Universally, militaries are conservative-realist entities. India’s is no different. Therefore, though an apolitical one, it is probably not unhappy with the election of a conservative government to power in Delhi. Whereas other governments have been constrained by their parliamentary strength and have used the military sparingly, this government does not need to look over its shoulder. In fact, it is already delivering on several of the military’s long standing demands. Mr. Modi’s Diwali foray to Siachen suggests there is more to the Modi-military relationship than mere photo opportunities. What might this be?
Commentators, citing the recent disruption of the decade long ceasefire on the Line of Control (LOC), have it that India has changed its policy from passivity to greater aggressiveness. It is also being prickly on the China front, so much so that analysts have advised greater caution. While the army has been given a ‘free hand’ in one report on the LOC owing in the defence minister’s words to India having greater ‘conventional strength’, on the China front, since India has a lot of catching up to do, India is probably more restrained, even if it is projecting a tougher stance.
Assuming Indian strategy is, in the words of its National Security Adviser, ‘effective deterrence’, then India would have strengthened its fences early and then settled down to concentrating on its economic development. As a grand strategy, this is unexceptionable, even if the initial phase could well have been different with Mr. Modi following up on the promise of the meeting with Mr. Sharif in Rashtrapati Bhawan forecourt.
Mr. Modi rightly reasoned that Mr. Sharif was not the best interlocutor in Pakistan and that he could not deliver on what the only other credible interlocutor in Pakistan, its army, can possibly settle for. This best explains India’s strategic line taken. It has essentially told Pakistan off, even if has not ‘shut up’ that army as Mr. Modi imagines. Mr. Modi’s going to Siachen only strengthens this message, that even the supposed low hanging fruit, a solution to Siachen, is out of reach. By aggression on the LOC, Mr. Modi and his hard-line security adviser, Mr. Dovel, are messaging that if Pakistan does not accept the new status quo, then India can and will inflict ‘pain’ for ‘adventurism’ in the words of its defence minister.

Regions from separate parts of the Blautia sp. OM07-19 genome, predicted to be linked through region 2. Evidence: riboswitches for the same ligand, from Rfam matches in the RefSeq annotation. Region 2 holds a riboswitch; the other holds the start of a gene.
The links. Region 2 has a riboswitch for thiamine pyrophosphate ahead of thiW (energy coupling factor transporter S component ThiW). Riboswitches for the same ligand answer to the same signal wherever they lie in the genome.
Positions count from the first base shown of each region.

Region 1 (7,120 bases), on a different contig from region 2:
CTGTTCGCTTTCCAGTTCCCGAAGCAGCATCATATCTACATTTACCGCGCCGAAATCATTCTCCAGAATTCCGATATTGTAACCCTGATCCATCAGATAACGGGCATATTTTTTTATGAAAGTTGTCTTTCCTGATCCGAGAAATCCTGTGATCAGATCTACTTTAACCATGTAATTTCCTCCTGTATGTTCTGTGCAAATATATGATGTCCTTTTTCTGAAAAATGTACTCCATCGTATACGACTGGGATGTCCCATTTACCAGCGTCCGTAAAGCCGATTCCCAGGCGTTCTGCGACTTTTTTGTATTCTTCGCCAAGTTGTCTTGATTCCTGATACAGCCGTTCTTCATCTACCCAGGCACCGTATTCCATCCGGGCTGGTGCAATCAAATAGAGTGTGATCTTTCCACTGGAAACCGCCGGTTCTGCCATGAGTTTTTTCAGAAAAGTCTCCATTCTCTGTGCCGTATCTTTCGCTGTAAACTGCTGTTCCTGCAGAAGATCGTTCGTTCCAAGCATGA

Messaging thus can only be based on prior strategic calculation that the Pakistan army would play along. So while Pakistan’s army may use its former maverick chief, Musharraf, to plug the hardline for its part and have its spokesperson mimic India’s warning with his own on Indian ‘misadventure’, as a calculating strategic player, it will see the strategic imbalance and lay off India. In any case, it is somewhat busy warding off its own Jihadis. India can aggravate its western front at will through its higher profile in Afghanistan and proximity with the new government in Kabul. Will the Pakistan army see things this way?
India is no doubt aware that Pakistan’s army has proven irrational before, be it in 1971, when it lost half the country; and more recently, at Kargil. Therefore, if India is going in for an aggressive strategy, it is aware that Pakistan army may not get the message of deterrence and there could well be conflict.
This can also be taken as a form of deterrence in that it is India that is playing irrational. It is seemingly in the game of ‘chicken’ in which it has got into the car and stepping on the accelerator, has thrown away the steering. This way Pakistan will have to veer away lest it be crushed by the Indian juggernaut. This is indeed deterrence strategy of sorts.
Even if it does not work, India has readied itself over the past decade with its switch over and its practice of the ‘cold start’ doctrine. India has therefore catered for the worst case. While most would cry ‘watch out for the nukes’, India is perhaps banking on these not coming into the equation in a brief, limited war, irrespective of the spent-force, General Musharraf’s vainglorious threats.
While to most war spells economic downslide, to India’s decision makers it may well stimulate the economy. As it is, India is privileging the defence sector. It has opened it up to foreign investment. It is set to stay at the top of the arms importers table for the remainder of the decade. The US has displaced Russia as its largest supplier. More widely, the government is itself fronting for big corporations interested in the defence sector. The ‘make in India’ slogan can be defence sector led.
Therefore, the only restraint on war, the notion that it would be bad for the economy, is not one that the government may find overly persuasive. In fact, the political gains from a short, sharp war in which Pakistan is taught a lesson or two may be worth the risk. Externally, it may displace Pakistani military from the decision apex in Pakistan, enabling finally the ascendance of the peace lobby there. Internally, a victory would prove as good for the BJP as it was for Indira Gandhi.
Therefore, the Indian strategy is a win-win one—for itself. In case Pakistan takes the hint, then India can proceed with its economic trajectory unmolested. In case Pakistan does not play ball, then India can use the economic stimulus of a brief bout of hostilities to continue, after a short pause, down its economic trajectory.
As with any strategy, there is an element of risk. However, are assumptions such as of Pakistani rationality; on the economic fallout of war; and unlikelihood of a war going nuclear, one too many? Can it be that the conservative-realists, new to power and its exercise, in presenting themselves as different from their predecessors, are stretching tad too far? Or are there military-societal explanations for the military-Modi chemistry on display that strategic analysts cannot quite capture? Answers will emerge, and hopefully not through a mushroom cloud.